When Finnish president Sauli Niinisto phoned President Vladimir Putin on Saturday to notify the Russian leader of Finland's imminent intent to apply for NATO membership, Niinisto remarked afterward he was surprised at how "calmly" Putin responded. "Altogether the discussion was very good," Niinisto in a Sunday media interview. "I say calm and cool, and he did not repeat those threats he had earlier, and his people had been telling that is that if Finland joins – that means some kind of contra steps, military contra steps, whatever that meant – but he didn't repeat it now."
Continuing his 'calm' response, Putin explained his thinking on Sweden and Finland's moves toward NATO before a summit of Collective Security Treaty Organization (CSTO) heads in Moscow on Monday. Putin told the group of former Soviet allied nations that the Scandinavian countries' membership bid "doesn't pose a threat" but it may still "trigger a response".
Putin on Finland and Sweden joining Nato:— max seddon (@maxseddon) May 16, 2022
"Russia has no problem with those states. So there is no direct threat from expansion to those countries. But deploying military infrastructure will provoke a response [...] based on the threats they create for us" pic.twitter.com/3zo6kssfyk
"Russia has no problem with those states. So there is no direct threat from expansion to those countries. But deploying military infrastructure will provoke a response," Putin said.
"What kind [of response] it will be, we will decide depending on threats that are created against us," Putin warned.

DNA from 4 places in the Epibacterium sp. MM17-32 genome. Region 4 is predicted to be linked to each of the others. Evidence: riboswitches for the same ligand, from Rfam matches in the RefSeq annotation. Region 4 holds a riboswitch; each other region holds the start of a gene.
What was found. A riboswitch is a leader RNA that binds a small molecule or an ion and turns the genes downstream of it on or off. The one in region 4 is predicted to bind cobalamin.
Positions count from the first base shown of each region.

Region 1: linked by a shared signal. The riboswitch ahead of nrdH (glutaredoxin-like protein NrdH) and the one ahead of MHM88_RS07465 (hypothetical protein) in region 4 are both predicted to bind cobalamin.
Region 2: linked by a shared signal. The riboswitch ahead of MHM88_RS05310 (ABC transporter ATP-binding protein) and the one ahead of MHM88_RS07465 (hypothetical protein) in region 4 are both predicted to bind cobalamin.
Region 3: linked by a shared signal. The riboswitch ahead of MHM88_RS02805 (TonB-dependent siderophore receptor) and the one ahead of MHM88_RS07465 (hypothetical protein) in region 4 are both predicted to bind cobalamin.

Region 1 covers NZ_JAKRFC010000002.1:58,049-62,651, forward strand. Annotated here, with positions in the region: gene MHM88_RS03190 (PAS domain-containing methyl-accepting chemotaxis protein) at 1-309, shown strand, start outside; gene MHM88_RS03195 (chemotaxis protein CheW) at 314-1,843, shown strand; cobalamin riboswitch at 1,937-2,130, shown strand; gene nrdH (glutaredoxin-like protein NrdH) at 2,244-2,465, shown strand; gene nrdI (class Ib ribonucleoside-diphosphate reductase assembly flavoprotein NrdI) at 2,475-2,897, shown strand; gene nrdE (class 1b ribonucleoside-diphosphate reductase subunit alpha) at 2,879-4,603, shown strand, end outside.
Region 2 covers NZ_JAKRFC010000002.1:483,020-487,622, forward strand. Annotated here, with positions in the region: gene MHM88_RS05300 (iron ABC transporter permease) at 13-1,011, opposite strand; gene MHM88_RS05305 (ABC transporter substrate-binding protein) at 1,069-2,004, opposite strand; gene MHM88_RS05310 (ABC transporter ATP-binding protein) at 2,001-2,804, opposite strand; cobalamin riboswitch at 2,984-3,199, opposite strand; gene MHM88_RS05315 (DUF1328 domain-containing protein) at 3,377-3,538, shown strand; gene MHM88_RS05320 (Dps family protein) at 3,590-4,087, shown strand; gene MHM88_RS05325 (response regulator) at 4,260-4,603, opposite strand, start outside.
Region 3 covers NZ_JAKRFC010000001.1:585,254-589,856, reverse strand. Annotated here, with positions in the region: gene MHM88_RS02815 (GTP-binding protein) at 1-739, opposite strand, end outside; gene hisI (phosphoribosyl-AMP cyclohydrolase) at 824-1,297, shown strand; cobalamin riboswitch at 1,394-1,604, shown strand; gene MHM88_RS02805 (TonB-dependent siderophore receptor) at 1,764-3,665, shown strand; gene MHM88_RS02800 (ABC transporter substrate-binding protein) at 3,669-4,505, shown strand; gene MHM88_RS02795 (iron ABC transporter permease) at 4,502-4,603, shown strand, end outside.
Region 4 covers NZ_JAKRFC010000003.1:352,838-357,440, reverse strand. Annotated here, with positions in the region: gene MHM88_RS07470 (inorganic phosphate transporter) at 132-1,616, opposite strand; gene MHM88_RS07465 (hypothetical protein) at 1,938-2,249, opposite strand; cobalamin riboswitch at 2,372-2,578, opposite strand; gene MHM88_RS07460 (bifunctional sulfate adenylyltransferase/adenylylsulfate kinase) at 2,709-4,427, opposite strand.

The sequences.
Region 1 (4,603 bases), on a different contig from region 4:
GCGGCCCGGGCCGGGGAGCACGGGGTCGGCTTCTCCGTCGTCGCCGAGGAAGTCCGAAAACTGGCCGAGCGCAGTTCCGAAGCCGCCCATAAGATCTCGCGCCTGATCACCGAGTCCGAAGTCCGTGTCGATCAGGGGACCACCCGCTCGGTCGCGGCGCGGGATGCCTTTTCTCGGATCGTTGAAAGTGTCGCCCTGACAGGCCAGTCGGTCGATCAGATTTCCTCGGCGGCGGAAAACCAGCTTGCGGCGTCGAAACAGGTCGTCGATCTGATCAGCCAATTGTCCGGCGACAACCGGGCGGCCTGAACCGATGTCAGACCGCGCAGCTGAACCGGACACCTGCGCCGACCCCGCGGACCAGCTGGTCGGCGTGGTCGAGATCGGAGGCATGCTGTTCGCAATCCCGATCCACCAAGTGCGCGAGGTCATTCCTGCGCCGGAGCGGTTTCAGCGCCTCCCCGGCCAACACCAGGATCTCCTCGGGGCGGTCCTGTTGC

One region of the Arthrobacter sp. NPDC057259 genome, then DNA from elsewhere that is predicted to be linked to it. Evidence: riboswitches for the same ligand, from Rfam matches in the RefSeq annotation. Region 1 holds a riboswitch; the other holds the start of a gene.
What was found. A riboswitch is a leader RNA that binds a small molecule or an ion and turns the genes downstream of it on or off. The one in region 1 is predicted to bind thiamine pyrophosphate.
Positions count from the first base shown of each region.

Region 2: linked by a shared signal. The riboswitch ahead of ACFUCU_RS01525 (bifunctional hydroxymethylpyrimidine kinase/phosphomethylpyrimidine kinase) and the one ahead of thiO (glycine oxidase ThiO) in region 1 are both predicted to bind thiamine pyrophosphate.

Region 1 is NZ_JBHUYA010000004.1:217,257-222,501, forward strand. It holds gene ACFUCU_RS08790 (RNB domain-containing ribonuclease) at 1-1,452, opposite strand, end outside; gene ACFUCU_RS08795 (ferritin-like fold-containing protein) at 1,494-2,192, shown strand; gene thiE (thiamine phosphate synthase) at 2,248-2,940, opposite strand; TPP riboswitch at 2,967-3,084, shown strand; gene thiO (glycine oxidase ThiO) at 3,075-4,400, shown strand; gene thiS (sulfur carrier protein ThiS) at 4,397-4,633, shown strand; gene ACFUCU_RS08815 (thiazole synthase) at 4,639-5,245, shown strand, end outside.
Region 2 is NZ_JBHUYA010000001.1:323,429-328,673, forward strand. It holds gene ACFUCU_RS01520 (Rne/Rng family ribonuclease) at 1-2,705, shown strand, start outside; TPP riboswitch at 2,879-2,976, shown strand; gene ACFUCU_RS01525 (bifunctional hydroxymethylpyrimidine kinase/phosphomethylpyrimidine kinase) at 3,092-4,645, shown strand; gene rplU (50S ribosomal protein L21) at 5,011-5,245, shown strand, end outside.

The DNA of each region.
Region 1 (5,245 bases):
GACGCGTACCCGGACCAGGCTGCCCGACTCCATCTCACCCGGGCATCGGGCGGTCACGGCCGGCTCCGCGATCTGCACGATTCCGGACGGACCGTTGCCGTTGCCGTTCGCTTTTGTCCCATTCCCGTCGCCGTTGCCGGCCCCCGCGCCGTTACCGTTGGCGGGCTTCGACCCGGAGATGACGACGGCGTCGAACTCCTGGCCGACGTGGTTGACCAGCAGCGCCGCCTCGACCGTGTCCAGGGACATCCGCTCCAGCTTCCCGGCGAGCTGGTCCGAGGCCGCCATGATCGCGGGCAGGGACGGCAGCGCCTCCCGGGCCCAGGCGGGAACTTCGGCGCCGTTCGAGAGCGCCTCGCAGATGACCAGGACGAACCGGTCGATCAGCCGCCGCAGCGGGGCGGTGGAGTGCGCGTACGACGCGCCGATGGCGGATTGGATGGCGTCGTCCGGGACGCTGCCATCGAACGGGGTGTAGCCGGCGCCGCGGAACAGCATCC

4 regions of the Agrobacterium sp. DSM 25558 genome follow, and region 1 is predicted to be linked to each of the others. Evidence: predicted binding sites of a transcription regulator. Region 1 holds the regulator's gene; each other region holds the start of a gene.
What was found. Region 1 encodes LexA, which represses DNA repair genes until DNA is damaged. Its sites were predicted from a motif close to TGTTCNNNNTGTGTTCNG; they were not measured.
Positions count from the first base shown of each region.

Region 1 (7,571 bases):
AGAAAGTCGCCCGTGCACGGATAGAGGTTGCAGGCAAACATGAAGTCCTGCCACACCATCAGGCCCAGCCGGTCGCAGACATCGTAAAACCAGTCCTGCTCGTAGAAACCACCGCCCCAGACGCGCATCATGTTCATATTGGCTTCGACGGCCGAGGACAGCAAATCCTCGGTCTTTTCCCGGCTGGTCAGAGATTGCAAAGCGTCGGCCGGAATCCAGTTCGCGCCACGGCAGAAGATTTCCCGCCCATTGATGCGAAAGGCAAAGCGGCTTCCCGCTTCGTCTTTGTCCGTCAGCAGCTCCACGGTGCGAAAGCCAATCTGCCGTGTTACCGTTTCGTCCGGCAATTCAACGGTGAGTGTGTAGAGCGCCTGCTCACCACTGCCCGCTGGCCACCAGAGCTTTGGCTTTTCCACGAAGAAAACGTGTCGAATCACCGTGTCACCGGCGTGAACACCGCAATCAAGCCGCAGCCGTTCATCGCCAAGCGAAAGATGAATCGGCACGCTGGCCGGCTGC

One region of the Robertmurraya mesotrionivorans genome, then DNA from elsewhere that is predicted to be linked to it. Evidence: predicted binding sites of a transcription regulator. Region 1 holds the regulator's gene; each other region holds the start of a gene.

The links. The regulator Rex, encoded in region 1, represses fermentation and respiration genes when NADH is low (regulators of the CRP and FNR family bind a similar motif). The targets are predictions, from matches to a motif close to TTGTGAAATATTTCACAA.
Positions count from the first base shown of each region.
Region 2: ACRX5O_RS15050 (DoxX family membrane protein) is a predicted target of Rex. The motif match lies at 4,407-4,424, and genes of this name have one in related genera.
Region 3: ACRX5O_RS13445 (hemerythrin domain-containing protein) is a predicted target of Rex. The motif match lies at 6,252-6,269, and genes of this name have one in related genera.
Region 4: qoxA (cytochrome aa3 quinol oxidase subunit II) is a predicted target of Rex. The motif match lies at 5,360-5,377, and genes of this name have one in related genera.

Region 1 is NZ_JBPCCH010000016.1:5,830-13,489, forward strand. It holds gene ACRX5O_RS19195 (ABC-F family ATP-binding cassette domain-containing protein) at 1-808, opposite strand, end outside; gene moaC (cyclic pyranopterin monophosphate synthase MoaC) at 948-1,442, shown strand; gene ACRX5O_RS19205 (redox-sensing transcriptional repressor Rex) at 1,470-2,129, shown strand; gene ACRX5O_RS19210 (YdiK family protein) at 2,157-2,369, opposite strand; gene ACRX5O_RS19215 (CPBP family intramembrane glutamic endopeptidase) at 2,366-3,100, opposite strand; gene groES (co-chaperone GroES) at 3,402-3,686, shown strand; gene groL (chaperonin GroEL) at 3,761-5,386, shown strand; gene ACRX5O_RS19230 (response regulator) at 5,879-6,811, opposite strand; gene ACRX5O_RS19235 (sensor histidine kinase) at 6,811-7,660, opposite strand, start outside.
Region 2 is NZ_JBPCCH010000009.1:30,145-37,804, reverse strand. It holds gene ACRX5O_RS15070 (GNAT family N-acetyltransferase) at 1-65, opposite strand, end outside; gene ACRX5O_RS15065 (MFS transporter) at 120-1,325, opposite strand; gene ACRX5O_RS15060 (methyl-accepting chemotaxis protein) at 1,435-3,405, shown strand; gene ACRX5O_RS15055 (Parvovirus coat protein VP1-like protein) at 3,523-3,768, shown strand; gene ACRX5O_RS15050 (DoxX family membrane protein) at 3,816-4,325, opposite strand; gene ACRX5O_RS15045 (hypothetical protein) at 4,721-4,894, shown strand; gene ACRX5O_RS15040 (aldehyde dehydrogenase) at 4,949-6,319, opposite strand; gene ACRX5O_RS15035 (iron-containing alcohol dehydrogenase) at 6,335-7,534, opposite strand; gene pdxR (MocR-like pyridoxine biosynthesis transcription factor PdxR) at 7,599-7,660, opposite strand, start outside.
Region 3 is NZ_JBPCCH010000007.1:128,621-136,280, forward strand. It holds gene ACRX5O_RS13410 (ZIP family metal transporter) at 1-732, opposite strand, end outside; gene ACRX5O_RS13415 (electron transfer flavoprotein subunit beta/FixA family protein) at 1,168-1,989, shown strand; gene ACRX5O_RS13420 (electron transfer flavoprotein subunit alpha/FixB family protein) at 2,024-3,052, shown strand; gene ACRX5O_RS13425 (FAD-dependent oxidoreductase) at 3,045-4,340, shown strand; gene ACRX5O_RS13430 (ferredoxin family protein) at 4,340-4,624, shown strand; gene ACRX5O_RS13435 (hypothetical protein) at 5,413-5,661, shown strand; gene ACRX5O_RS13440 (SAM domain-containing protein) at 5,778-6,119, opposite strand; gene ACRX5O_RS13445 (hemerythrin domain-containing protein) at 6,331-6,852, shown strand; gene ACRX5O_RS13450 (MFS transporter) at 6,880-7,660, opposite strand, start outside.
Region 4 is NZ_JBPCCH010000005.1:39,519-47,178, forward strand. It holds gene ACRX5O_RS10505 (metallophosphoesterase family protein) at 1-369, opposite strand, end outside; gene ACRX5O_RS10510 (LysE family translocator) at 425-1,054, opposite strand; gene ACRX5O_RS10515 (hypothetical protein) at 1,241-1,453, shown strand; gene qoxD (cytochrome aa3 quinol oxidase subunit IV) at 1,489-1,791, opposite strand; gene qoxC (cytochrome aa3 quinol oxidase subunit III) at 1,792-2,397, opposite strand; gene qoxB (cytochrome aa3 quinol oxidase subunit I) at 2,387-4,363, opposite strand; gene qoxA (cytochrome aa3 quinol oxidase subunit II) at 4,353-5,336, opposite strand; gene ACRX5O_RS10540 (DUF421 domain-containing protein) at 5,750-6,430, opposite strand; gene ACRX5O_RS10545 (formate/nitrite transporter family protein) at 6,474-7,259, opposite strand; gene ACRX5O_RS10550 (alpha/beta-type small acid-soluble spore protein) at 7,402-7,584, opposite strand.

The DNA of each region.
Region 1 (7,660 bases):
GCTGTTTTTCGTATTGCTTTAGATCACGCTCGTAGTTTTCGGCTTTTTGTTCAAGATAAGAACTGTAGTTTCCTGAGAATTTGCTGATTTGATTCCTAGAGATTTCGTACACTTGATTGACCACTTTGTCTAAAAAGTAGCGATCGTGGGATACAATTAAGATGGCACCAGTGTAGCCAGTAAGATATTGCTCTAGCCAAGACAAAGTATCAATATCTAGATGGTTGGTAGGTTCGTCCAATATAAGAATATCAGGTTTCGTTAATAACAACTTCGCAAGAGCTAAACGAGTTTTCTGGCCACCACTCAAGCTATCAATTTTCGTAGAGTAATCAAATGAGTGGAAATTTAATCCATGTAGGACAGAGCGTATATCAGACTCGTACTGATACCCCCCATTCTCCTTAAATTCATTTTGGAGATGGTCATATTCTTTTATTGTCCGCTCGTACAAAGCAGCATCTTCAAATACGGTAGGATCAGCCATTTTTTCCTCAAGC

He underscored the danger of NATO’s "expansionist politics" which has led to Western alliance "to overstep its intended geographic boundaries" - while assuring CSTO allies which include Belarus, Armenia, Kazakhstan, Kyrgyzstan and Tajikistan, that the Kremlin will keep a close watch on the situation.
An official CSTO statement issued by the conference urged for "de-escalation tensions" in Eurasia:
“Realizing our responsibility for ensuring lasting peace in the Eurasian region, we emphasize the importance of de-escalating tensions in the continent and reaffirm our readiness for practical cooperation with NATO,” it states.
Following Finland's president as well as the prime minister formally declaring application to NATO Sunday morning, within hours later Sweden's government issued a similar statement, which indicated Stockholm will "shortly" notify Brussels. Crucially, Sweden has voiced repeatedly that it will not host NATO based or nuclear missiles on its soil - a key caveat it repeated Sunday.
Sweden on Monday formally affirmed the prior announcement in the following:
"The Government’s assessment is that NATO membership is the best way to protect Sweden’s security in light of the fundamentally changed security environment following Russia’s invasion of Ukraine," the country said in a statement posted to its government website.
Bloomberg notes on Monday the move comes "after Andersson’s ruling party, the Social Democrats, decided to abandon their long-standing policy of military non-alignment after the Russian invasion of Ukraine in February." Last week the UK's Boris Johnson signed a defense pact with Finland and Sweden, also as the US has said it will support their membership bids.
Also on Monday, Helsinki announced that Denmark and Iceland stand ready to support Finland and Sweden in any future scenario wherein they come under attack (their tiny militaries notwithstanding).